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Tourism and Animals Turtle Sighting

Turtle Sighting

Being able to observe a marine turtle in its habitat is an extraordinary experience. These animals have been here since the era of the dinosaurs – 110 million years- but currently all these species are in danger of extinction. So if we want them to be with us for any longer, we have to take their protection into serious consideration and take the following precautions.

In the water:

Whether sailing, snorkeling or scuba diving, we can come in contact with turtles. In this case, in order to respect and protect the animals and their natural environment, their feeding and resting areas we must consider the following:

*don’t follow or chase them
*keep a minimum distance of 6 meters
*if in a group, do not surround them
*always leave them a way out
*do not touch or embrace them
*be quiet and calm in their presence
*swim away if the animal looks stressed or agitated
*do not interrupt their sleep or awaken them
*allow the animal to emerge from the water to breathe. If they don’t, they could die
*don’t feed the animals. They are herbivore and an inadequate diet can affect their health. They could also become used to looking for food near boats and this could cause collisions and their death. If they become accustomed to eating fish they may end up swallowing hooks which can cause irreparable damage.
*don’t leave garbage behind and pick up any you may find – turtles may confuse them with jellyfish
*don’t stay more than a half an hour nearby

In case of approaching a turtle by boat:

*watch out for the propellers – they can hurt or kill the animals when they emerge for fresh air
*reduce speed when approaching
*use buoys and don’t anchor over the coral areas where they feed

More info on Respectful Diving here.

On the beaches where they lay their eggs:


Due to their excellent sense of direction, turtles always return to the same spot where they were born to lay their eggs.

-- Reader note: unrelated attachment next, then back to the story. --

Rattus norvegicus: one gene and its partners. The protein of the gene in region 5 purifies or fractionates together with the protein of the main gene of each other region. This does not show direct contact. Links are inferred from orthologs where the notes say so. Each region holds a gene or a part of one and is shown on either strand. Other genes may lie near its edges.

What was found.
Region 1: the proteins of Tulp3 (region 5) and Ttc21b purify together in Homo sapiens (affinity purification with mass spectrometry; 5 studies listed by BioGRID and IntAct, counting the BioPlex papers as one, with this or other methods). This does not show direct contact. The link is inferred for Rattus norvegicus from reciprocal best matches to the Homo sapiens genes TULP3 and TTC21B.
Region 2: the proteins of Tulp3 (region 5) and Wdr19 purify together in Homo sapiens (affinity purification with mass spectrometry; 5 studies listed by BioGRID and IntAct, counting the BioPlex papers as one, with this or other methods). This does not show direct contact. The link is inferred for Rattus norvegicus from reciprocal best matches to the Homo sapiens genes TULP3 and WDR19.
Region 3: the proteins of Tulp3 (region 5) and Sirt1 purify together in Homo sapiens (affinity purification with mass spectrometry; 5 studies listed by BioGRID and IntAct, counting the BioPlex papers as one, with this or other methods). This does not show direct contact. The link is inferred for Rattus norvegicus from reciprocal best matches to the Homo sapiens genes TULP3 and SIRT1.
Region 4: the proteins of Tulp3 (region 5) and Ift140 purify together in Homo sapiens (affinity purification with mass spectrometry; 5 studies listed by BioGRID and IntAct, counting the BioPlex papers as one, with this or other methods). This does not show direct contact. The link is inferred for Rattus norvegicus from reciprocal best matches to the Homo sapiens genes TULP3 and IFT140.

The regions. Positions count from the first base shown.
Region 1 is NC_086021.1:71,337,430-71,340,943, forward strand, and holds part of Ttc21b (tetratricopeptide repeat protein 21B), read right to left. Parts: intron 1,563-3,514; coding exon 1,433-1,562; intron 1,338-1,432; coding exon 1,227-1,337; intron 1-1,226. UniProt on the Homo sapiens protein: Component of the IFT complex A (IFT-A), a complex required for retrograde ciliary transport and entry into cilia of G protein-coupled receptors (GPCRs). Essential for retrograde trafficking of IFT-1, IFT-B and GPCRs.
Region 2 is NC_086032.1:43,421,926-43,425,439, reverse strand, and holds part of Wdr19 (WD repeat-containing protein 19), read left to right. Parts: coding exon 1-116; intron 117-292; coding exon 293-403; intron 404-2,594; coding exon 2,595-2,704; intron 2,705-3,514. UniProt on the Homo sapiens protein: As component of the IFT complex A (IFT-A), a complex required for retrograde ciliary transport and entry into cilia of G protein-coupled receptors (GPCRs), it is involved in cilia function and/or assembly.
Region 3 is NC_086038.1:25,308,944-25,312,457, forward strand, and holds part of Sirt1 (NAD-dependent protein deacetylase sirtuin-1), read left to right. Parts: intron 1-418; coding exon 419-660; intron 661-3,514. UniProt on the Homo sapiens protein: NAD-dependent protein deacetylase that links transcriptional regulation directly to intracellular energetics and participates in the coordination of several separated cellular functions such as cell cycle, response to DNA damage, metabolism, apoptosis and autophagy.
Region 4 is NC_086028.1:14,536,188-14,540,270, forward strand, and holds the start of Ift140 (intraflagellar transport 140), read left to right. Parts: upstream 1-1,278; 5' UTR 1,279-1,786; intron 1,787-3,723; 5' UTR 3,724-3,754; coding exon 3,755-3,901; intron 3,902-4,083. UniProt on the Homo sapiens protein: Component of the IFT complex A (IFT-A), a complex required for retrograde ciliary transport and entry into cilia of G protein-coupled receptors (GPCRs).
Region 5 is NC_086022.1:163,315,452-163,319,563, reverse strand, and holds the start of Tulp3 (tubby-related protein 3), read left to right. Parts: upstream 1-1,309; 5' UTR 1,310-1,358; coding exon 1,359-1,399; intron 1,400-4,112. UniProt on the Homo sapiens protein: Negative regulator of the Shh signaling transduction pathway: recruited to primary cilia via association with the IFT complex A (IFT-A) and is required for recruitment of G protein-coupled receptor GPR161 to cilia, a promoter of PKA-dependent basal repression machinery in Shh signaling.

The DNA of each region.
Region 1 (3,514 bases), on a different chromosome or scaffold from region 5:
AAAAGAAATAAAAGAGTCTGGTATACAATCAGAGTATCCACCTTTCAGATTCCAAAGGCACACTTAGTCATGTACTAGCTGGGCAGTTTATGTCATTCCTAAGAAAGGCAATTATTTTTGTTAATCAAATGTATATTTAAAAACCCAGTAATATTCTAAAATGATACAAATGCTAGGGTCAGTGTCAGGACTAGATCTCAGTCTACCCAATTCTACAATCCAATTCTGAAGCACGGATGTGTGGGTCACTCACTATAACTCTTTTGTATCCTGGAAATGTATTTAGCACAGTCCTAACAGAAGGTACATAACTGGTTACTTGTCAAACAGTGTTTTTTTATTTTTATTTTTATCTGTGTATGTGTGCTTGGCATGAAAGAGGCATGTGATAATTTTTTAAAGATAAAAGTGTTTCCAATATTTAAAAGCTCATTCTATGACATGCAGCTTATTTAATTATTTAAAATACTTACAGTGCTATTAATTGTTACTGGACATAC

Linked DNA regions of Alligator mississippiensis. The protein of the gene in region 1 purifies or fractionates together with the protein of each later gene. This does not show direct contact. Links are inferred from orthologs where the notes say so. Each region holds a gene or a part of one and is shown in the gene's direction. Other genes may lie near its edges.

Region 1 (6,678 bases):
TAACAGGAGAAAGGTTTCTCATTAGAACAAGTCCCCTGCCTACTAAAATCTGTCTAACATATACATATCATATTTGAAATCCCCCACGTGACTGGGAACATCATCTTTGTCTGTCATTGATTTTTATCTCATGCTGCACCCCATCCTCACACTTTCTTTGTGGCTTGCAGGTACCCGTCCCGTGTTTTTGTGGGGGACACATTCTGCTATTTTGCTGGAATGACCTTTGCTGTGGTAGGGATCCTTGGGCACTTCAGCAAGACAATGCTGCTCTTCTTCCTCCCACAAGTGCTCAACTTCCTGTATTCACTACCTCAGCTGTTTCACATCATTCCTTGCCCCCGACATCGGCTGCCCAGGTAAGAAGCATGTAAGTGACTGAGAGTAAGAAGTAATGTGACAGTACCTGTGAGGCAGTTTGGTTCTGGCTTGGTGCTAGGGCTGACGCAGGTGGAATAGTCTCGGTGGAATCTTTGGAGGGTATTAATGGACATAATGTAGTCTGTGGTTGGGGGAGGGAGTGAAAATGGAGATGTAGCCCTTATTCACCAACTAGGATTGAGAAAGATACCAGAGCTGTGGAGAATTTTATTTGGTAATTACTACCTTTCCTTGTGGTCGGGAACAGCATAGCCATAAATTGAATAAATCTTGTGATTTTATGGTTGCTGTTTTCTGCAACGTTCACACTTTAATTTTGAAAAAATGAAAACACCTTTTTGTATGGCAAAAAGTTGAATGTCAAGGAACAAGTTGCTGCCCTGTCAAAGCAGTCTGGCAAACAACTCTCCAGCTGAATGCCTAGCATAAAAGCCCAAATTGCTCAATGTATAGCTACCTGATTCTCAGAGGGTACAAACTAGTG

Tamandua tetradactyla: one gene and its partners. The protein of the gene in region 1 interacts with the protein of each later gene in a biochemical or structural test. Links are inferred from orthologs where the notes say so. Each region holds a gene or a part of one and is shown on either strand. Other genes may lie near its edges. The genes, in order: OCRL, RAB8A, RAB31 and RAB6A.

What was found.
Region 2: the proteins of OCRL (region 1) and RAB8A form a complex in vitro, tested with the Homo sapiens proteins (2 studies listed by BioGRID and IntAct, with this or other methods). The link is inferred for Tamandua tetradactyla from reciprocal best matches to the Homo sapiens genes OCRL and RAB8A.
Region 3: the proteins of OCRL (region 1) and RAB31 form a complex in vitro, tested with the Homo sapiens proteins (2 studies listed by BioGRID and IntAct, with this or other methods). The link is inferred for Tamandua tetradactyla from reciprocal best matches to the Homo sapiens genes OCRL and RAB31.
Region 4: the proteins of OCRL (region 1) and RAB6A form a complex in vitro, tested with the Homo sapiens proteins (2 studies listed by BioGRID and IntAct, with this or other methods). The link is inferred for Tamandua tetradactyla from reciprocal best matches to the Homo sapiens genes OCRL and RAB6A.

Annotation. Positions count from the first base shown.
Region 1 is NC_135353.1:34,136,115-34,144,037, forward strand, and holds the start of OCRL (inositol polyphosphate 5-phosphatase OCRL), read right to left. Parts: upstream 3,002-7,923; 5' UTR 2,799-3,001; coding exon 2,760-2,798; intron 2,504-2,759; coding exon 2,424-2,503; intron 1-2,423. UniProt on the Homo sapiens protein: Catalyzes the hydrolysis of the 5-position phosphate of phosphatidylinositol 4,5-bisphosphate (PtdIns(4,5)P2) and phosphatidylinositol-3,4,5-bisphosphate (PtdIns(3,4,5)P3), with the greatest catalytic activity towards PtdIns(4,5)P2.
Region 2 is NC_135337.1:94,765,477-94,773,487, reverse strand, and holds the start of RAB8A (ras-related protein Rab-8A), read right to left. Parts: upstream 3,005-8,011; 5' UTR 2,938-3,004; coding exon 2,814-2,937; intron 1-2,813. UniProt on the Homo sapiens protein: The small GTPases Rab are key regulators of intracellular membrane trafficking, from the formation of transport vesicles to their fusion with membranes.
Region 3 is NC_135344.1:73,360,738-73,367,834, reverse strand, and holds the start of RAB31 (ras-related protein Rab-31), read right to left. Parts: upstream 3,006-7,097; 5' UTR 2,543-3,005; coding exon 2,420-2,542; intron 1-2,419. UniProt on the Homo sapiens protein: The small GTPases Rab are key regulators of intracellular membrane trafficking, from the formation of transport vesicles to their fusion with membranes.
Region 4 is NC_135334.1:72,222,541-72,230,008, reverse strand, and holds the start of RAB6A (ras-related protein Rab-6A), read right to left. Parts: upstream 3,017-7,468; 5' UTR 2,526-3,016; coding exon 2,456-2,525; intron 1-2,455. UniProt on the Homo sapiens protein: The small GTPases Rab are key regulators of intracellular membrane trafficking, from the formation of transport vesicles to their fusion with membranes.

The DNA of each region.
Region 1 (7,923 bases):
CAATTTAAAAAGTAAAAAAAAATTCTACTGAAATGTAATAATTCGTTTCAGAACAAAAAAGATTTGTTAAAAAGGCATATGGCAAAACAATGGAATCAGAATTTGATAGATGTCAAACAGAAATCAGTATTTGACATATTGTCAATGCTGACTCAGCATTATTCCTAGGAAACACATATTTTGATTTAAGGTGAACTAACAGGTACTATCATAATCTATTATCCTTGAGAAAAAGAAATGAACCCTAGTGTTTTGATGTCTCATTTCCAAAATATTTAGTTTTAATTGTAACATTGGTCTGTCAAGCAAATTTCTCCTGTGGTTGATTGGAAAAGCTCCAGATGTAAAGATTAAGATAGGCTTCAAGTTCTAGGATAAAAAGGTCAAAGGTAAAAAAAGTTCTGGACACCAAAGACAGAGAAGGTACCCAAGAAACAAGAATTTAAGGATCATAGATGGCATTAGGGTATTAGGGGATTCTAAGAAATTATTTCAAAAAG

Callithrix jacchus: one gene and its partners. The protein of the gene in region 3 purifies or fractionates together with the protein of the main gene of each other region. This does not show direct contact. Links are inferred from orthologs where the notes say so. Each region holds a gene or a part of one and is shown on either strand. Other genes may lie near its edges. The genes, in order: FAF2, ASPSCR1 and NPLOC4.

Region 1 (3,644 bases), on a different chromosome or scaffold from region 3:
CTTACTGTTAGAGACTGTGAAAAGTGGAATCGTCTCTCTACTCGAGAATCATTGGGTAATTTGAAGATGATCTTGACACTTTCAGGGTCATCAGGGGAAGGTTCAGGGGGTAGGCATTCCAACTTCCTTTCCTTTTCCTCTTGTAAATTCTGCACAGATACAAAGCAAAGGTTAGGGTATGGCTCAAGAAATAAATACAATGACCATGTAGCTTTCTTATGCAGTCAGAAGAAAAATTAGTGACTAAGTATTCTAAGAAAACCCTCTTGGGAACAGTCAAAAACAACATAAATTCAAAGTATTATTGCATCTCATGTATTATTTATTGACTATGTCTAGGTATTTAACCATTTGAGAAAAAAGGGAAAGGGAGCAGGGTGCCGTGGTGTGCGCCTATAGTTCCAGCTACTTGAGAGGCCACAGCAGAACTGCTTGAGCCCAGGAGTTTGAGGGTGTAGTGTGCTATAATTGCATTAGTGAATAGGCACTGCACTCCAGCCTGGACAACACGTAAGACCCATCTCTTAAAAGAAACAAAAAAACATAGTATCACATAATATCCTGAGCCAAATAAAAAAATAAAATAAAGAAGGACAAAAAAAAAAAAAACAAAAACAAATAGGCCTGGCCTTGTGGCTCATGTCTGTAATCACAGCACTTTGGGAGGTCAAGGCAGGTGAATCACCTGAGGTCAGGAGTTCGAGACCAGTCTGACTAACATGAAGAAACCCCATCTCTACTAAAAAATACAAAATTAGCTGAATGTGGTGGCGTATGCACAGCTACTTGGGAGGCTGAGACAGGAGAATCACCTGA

Certain activities and over lighting can frighten the turtles at the beach and disorientating them. If you want to observe the turtles during this process make sure that you have a professional guide and preferably a member of a conservation NGO who will assure the minimum disturbance. Some general advice is:

*keep as quiet and still as possible
*keep a minimum of a 20 meter distance from the animal
*don’t smoke near the animal
*don’t touch the turtle in any way (it is hard to imagine but many try to take a photo with them)
*if you use a flashlight, make sure that it has the red LED or special filters
* If you light the animal always do it from behind it
*don’t use flash. It disorientates them and they may not be able to find their way back to the water
*always stand behind the animal
*avoid using light colored clothes
*remove all the garbage you find (whether or not it is yours)

If you stay in an establishment near the beach where turtles lay their eggs:

*Remove any hammocks or any exterior furniture during the night so the turtle’s don’t get stuck on them
*switch off all external lights
*close all your curtains so no light gets out the windows

If you find yourself on a beach where there are or could be turtle eggs:

*don’t light bonfires (they could burn the eggs)
*don’t drive on the sand (you could crush the eggs)
*don’t stick umbrellas or other objects in the sand
*don’t make sand castles
*don’t let dogs loose
*if you have to walk on the beach do so at the water edge avoiding any dunes

When the eggs hatch:

*don’t use a flashlight because they can become disoriented, not reach the sea and die
*do not touch the hatchlings
*do not shine at them directly with the flashlight
*never place the hatchlings directly in the water (they could become disoriented)

There are many farms where the eggs that are laid are taken to, in order to guarantee their safety when there is a possibility of damage or of being stolen. Nevertheless some of these farms are purely commercial enterprises at the expense of the turtles. If you want to be sure to visit a center with legitimate intentions visit the “Turle Farm” section in our web page.

We have to be especially cautious not to acquire any souvenirs which are made from the skin or the shells of turtles. Although some are very obvious and labeled as “tortoishell” and “bekko”, other souvenirs (like the famous Indonesian puppets) use this material for the structure. Read more about souvenirs here.

See this interesting and comprehensive report on turtles and the tourism industry.

Photo: www.seeturtles.org

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FAADA Foundation, for the Adoption, Sponsorship and Defence of Animals is a non profit organisation for the protection of animals.

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